Lucid Culture

JAZZ, CLASSICAL MUSIC AND THE ARTS IN NEW YORK CITY

Vespertina Kills the Lights on the Bowery

In their New York debut at Bowery Poetry Club last night, Vespertina took the stage late. Was there an equipment malfunction? No, their string quartet were busy putting on their masks: evil, feline, woodland sprite faces. Frontwoman Lorrie Doriza went without one, as did her collaborator, a producer who goes by the name of Stoupe (from brilliant, socially aware hip-hop group Jedi Mind Tricks), standing to her left running ominous, lushly orchestrated backing tracks that sounded like something off a Wu-tang record circa 1996. There is no band in the world who sound anything like them, nor was there any respite from the intensity in their 45 minutes onstage. Doriza has one of those voices that comes along every ten years or so: from the point of view of someone who saw Neko Case in 1999 and Amanda Palmer a year later, she’s in the same league. There are other singers who have an equally impressive range, or an upper register just as powerful, but the most impressive thing about what she did is that she didn’t lapse into a single cliche all night. As the strings and the loops blended into a horror-film backdrop, the gleeful menace, and wounded angst, and rage, and sultriness in Doriza’s voice was so real it was scary. If those are characters she plays, she owns them.

Those girls are tortured. They want one thing, and that’s escape, beginning with the Girl in the Basement, the twisted waltz (and first single off the band’s new album The Waiting Wolf) that opened the show. That set the stage for the rest of the set. The only respite from the macabre was the closing number, a lushly arranged goodnight song that wouldn’t be out of place in the Abby Travis catalog, which relented just a little. Otherwise, the minor-key menace would not let up, and they managed to maintain the suspense because Doriza wouldn’t go completely over the top. When finally, finally, she let out a scream, it was a little one. Of course the laptop guy looped it and sent it back into the mix, echoing over and over – but in the distance, which made it all the more disturbing. One of the early songs in the set began like an aria, but quickly backed off. “Take me out,” Doriza implored – not on a date, one assumes. “She’ll be knocking down your door, burning down your home…nothing like a woman scorned,” she sang coldbloodedly on a tango-tinged song a bit later on.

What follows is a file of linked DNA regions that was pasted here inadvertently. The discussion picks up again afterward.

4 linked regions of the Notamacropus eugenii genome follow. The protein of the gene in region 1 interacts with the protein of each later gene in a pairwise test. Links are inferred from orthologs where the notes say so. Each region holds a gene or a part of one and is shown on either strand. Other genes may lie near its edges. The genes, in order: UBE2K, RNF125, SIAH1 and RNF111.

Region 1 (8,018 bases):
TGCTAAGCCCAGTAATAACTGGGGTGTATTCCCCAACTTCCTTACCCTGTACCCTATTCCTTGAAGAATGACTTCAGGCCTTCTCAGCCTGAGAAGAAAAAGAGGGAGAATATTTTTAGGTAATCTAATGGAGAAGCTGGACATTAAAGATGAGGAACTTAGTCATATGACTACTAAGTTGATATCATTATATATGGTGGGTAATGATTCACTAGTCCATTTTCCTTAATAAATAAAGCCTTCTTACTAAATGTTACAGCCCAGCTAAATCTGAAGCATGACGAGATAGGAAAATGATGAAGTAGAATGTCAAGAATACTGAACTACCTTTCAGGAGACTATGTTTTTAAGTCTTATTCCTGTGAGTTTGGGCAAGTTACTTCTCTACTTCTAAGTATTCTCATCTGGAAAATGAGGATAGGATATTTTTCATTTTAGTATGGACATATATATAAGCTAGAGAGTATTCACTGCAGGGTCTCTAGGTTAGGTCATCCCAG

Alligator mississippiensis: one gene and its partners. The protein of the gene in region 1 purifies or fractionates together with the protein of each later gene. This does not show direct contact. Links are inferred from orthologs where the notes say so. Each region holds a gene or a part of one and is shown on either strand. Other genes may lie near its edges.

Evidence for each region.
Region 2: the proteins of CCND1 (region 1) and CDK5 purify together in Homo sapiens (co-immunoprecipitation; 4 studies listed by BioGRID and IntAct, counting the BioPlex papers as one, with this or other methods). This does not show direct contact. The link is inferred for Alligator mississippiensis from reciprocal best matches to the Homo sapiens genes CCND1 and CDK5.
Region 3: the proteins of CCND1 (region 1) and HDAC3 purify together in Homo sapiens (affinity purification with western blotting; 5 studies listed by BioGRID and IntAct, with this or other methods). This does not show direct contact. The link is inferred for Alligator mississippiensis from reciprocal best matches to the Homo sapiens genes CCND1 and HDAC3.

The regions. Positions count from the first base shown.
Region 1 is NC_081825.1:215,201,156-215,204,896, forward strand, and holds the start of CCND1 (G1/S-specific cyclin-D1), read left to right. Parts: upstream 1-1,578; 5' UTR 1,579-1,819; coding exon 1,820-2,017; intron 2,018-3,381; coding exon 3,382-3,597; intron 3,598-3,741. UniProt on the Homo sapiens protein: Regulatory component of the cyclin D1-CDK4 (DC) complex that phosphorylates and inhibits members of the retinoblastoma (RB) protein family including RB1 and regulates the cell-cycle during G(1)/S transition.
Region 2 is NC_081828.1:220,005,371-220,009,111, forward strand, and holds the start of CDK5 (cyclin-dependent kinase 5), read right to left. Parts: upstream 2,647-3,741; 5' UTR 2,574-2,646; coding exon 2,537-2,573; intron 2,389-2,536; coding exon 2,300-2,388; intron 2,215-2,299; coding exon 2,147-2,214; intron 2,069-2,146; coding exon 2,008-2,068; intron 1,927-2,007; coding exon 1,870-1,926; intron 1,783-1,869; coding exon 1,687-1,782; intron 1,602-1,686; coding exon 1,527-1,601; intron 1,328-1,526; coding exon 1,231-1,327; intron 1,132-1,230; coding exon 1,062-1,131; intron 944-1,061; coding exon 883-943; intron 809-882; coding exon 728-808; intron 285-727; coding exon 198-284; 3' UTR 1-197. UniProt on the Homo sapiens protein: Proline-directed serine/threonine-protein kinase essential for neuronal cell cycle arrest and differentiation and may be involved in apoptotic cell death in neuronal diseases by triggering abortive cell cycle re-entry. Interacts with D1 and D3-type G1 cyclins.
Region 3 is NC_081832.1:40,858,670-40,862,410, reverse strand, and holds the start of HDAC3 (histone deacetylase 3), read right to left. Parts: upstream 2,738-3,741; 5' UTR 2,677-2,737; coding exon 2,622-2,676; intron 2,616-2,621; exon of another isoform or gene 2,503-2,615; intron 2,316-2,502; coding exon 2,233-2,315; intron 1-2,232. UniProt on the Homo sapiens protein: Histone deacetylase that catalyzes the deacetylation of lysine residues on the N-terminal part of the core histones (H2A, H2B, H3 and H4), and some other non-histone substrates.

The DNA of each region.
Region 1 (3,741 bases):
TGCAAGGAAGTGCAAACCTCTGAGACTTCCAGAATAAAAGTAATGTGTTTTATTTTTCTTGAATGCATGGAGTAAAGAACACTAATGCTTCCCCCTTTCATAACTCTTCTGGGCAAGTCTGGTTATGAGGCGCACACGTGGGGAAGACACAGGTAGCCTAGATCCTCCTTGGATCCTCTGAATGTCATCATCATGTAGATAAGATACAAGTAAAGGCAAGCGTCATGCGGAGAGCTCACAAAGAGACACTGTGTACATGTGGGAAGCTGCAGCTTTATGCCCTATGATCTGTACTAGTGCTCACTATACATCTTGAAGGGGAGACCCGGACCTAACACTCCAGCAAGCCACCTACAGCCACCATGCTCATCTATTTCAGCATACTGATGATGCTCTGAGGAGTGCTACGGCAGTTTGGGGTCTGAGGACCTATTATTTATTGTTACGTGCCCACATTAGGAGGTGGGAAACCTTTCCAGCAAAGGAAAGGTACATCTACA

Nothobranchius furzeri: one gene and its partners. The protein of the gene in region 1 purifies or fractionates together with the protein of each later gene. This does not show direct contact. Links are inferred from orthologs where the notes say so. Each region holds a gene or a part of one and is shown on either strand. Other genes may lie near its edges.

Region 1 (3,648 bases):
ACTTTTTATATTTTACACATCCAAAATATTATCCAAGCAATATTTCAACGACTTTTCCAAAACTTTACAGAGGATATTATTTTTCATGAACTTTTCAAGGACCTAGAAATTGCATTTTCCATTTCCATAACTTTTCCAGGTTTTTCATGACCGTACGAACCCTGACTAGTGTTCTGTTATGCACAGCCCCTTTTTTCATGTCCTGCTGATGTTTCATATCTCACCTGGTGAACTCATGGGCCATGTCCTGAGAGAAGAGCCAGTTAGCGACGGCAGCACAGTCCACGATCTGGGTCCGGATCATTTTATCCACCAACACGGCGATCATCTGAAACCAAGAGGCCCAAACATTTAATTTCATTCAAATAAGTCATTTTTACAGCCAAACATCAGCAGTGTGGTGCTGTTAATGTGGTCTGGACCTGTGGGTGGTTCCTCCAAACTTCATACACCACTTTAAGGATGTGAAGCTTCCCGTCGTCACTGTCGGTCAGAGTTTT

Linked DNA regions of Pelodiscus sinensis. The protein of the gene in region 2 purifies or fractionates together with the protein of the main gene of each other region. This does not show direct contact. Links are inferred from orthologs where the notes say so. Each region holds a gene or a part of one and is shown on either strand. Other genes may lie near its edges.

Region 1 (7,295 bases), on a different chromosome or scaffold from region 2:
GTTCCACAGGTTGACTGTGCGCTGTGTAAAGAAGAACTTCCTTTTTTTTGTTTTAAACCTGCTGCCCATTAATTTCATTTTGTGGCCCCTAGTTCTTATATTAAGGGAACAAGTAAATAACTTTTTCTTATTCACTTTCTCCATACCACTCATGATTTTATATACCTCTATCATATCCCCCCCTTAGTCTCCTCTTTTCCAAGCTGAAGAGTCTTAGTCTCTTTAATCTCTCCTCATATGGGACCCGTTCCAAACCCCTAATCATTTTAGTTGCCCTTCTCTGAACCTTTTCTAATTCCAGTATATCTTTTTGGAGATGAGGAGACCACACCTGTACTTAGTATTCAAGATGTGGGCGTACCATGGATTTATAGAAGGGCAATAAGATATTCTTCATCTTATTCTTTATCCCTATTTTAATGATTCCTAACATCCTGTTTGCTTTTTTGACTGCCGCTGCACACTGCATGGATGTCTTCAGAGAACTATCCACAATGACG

The next number – like most of them, set to a prerecorded trip-hop beat – began with “You’ve been having trouble sleeping” and by the second verse it was “You’re having trouble breathing.” After that, the band got all atmospheric and trippy, slowly emerging from the abyss into a stately 6/8 anthem: “I’m not stupid – I just don’t care,” Doriza sang, desperate yet nonchalant. “You can’t escape me,” was the next song’s mantra, followed by “I’m running out of patience.” During the early part of the show, the string arrangements were too low in the mix; when they came up about a third of the way into the show, it was obvious how they’d been assembled to provide an artful lead track of sorts over the stuff that was in the can, which the ensemble delivered seamlessly yet emphatically beneath Doriza’s wounded wail. Count this as one of the best concerts of 2011, hands down – if the album is anything like this, it must be amazing. They’re playing the one town on Long Island that suits them best – Amityville – on May 29 at a place called Ollie’s Point.

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May 12, 2011 - Posted by | concert, Live Events, Music, music, concert, New York City, review, Reviews, rock music | , , , , , , , , , , , , , , , , , , , , , ,

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